I'd be interested to know the opinions of punctuationists.
You wish is my command ...
Firstly, it's extremely rare for proper nouns for anything religious to retain the apostrophe for the possessive form they originally were.
So you need to use the possessive form of "St Andrews", not of "St Andrew's".
Two styles exist for the possessive forms of singular or uncountable words ending wit 's'.
(A) One style, I guess the most commonly used style, is never add an additional 's' to form the possessive of any word ending in 's'. [But I'm not 100% certain I understand what that style specifies.]
(B) The other styles requires to consider what happens if you remove the 's' (sometimes 'es') from the word you need to add your apostrophe to creating its possessive form.
Note you look at that as a distinct word without regard to its meaning in a noun phrases, for example, what happens when you remove the 's' from the word 'states' used in the noun phrases 'United States'?
If removing the 's' produces the singular form of what is a plural word, then add another 's' after the apostrophe.
If removing the 's' does produce the singular form of the word you want, then add just the apostrophe.
* belonging to United States ... removing 's' from 'states' changes a valid plural word to its singular form, so just add the apostrophe, giving the "United States' ".
* belong to me ... removing one 's' from 'Ross' makes me sound like a girl, add an apostrophe and an 's', giving "Ross's"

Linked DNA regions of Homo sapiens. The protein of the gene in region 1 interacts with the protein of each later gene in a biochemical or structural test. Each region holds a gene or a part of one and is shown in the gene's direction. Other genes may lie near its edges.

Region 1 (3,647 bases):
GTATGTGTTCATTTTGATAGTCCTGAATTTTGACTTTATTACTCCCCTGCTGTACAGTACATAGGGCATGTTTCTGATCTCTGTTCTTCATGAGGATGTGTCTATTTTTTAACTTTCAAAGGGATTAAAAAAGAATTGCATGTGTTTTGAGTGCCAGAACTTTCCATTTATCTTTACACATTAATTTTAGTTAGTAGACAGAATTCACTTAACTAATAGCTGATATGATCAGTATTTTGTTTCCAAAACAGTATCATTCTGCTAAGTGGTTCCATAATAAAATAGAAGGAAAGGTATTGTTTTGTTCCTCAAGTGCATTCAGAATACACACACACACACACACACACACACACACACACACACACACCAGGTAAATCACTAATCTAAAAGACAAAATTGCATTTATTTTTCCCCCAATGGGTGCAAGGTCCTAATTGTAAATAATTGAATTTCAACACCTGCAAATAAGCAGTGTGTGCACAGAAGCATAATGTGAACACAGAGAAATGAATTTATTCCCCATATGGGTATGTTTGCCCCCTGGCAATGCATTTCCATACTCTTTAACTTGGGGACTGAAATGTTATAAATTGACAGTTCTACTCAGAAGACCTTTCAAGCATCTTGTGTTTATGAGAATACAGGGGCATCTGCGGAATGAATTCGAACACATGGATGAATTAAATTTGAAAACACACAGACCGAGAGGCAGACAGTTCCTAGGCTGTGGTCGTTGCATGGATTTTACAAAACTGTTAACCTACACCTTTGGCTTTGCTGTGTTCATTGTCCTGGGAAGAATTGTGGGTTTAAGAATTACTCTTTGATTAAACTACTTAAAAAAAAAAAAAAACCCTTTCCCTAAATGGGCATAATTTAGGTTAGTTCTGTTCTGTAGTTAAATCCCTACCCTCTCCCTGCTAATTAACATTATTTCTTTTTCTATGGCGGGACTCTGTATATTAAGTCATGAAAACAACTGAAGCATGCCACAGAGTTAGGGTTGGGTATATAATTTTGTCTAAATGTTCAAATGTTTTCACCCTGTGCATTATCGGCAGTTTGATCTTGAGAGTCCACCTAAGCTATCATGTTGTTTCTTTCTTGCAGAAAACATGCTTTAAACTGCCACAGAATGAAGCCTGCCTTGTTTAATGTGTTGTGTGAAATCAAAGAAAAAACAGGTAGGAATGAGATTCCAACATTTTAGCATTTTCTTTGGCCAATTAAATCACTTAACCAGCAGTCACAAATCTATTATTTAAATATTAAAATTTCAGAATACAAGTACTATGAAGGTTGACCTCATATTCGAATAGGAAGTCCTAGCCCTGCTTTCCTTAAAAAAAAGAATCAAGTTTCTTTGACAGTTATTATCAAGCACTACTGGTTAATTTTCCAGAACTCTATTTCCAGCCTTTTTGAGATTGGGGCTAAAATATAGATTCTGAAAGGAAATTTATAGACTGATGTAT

Both styles have some advantages.
Style A allows you to be consistent without having to think too hard.
I recently decided to change from a lifelong preference for style A to style B. I had what seemed like a valid reason at that time. Trust me, I want to be VERY SPECIFIC when writing about anything that belongs to me. :-)
I cannot even think of an example now, the situation where is happens is very rare, but I concluded style B would sometimes allow a writer to distinguish between when they wanted to show the singular sense of an uncountable word ending in 's' from the plural sense.
I have not been satisfied with what sometimes happens when using my newly adopted style, and have sometimes rejected it.
Aesthetically I dislike both rules when it comes to people's names. At least where I come from, people will add an extra 's' when saying the possessive form of a name ending with an 's' sound, but not for names ending with a 'z' sound. For example, I have certainly heard people say, "Ross's monstrous ego," but those same people would say, "Prince Charles' monstrous ears (or wife)."
So my new personal practice for personal names ending in the letter 's' is to add an extra 's' when the name ends in an 's' sound, but not when it ends in an 'z' sound. Otherwise I add an extra 's' when it's required for the style B listed above.
To AJ, there are a variety of styles of may choose from, as always I suggest just be consistent. One commonly style would require an extra 's' after the apostrophe, but as that is not how people would pronounce it, I suggest you adopt a style that allows you to use "St Andrews' graveyard".
Thus endeth today's sermon from Ross's Gospels.